Whole-blood IFN-γ assay.

The progression of the infection was followed with the IFN-γ assay by collecting whole-blood samples from the jugular vein in heparinized blood tubes. Whole blood was stimulated in 96-well cell culture plates with the following final concentrations of stimuli: 10 μg/ml of PPD-B and PHA and 5 μg/ml of Ag85A, ESAT-6, E/C, and Rv3615c. PBS was added to cultures used as nonstimulated controls. Plasma supernatants were collected after 24 h of culture at 37°C and 5% CO2 and were stored at −20°C; samples were thawed just before performing the Bovigam IFN-γ enzyme-linked immunosorbent assay (ELISA) according to the manufacturer's instructions. ELISA results were obtained as optical density determined at 450 nm (OD450). The specific reaction was expressed as ΔOD450 (OD450 of antigen-stimulated sample minus OD450 of nonstimulated control). A sample was classified as a positive reactor to any antigen when specific ΔOD450 was higher than 0.05. The assay was performed every 2 weeks throughout the experiment using PPD-B, ESAT-6, and Ag85A as stimuli. Peptide cocktails were also included at weeks 14, 16, 20, 24, and 28.


The presence of antibodies to mycobacterial antigens was analyzed in plasma samples using an IgG indirect ELISA as described previously (22). Flat-bottom 96-well plates (Nunc Multisorp; Thermo Fisher Scientific, Roskilde, Denmark) were coated with MPB83 (1 μg/ml) and Ag85A (2 μg/ml) separately. The antigens were diluted in carbonate/bicarbonate buffer and incubated overnight at 4°C. Plates were washed five times with PBS containing 0.05% Tween 20 (PBS-T20) and then incubated for 45 min at 37°C with PBS-T20 with 0.5% casein (blocking solution). After a washing, goat sera were added in duplicate (at 1/200 dilution in PBS-T20 with 1% casein) and incubated for 1 h at 37°C. Plates were washed again, and a mixture of protein A (50 ng/ml) and protein G (100 ng/ml), conjugated with peroxidase (Sigma-Aldrich, Steinheim, Germany) was added to each well. Plates were then read in a spectrophotometer, and ΔOD450 was calculated as sample OD450 minus background OD450 (unspecific absorbance in wells where antigen had not been added). A sample was classified as positive when the ΔOD450 was higher than the cutoff point, calculated as the mean of background OD450 plus 3 standard deviations (SD). Samples were analyzed at weeks 0, 14, and 28 for the MPB83 ELISA and at weeks 0, 4, and 8 and every 2 weeks thereafter for the Ag85A-ELISA.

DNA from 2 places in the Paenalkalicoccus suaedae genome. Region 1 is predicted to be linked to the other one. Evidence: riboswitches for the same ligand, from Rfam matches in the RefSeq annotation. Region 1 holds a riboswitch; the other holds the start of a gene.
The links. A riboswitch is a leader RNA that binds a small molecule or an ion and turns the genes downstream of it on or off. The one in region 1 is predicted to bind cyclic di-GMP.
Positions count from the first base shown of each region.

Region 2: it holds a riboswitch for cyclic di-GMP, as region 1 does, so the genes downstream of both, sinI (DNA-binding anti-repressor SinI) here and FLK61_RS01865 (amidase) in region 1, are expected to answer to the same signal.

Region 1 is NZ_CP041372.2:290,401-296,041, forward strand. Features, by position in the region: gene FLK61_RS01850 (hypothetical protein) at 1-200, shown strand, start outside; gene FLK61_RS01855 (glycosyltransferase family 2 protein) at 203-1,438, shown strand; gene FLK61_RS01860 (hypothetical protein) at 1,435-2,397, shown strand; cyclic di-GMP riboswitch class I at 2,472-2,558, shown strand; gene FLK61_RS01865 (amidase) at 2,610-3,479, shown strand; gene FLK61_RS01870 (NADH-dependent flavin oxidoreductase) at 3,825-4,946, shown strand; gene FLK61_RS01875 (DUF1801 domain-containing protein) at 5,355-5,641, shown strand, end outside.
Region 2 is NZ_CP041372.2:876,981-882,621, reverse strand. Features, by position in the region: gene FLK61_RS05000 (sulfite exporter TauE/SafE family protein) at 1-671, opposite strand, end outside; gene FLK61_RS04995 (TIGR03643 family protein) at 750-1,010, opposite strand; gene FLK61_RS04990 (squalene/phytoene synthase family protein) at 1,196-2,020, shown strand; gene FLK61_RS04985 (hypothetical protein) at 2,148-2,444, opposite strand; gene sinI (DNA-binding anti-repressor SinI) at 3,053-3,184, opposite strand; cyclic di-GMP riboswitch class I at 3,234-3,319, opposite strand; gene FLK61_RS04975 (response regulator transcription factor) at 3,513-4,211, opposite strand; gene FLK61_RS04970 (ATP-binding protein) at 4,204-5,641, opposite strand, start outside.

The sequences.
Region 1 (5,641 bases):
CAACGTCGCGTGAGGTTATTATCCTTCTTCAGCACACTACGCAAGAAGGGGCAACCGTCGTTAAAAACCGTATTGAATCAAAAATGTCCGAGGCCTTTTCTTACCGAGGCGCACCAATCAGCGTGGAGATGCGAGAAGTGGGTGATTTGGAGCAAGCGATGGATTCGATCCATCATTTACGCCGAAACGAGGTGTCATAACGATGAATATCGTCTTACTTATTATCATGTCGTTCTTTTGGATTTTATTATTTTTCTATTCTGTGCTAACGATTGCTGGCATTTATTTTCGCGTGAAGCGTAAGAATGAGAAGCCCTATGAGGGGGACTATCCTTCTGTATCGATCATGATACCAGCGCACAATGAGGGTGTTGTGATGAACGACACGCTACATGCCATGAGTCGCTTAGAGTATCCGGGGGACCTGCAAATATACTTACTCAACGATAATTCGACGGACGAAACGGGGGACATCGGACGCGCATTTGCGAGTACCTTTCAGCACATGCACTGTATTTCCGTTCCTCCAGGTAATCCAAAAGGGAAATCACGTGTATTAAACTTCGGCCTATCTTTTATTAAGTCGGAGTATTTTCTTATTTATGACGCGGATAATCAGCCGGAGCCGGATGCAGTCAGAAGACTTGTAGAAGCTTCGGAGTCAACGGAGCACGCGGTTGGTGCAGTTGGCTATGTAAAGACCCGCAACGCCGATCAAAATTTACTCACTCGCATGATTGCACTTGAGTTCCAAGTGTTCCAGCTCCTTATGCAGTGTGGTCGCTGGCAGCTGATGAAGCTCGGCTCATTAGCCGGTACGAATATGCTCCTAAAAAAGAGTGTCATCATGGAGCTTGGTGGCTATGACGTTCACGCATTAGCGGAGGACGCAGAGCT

Postmortem examination.

All goats were euthanized at week 28 (14 weeks postinfection) by intravenous sodium pentobarbital overdose and carefully examined in order evaluate the extension of tuberculous lesions in lungs and respiratory lymph nodes (LN). TB lesions in nonrespiratory organs were also recorded.

(i) Lungs.

Lung gross lesions were first evaluated by palpation and visual examination of each lobe. Then whole lungs were fixed with 10% buffered formalin by pouring the fixative into the trachea while sustaining it in a vertical position. After that, the trachea was tied, and whole lungs were immersed in a container with formalin. After complete fixation, lungs were scanned with a high-resolution 64-slice multidetector computed tomography (MDCT) scan (Brillance CT, 64 channels; Philips Medical Systems, Cleveland, OH), and sequential slices were analyzed on a workstation (Aquarius Station; TeraRecon, Foster City, CA) as described previously (22), allowing calculation of the total volume of granulomatous lesions and the whole lung volume.

(ii) Lymph nodes.

The diameters of gross lesions in pulmonary (caudal and cranial mediastinal, right and left tracheobronchial) and right and left retropharyngeal LN were also recorded by direct observation after slicing. The degree of pathology in LN was determined by adding together the approximated volumes of granulomas in respiratory LN of each animal. The volume was calculated as 4/3 × π × r3 (where r is lesion radius) considering the sphere-like morphology of the lesions found. The measurement of gross lesions was performed by the same pathologist in order to ensure the same criterion for all samples.

Bacterial count.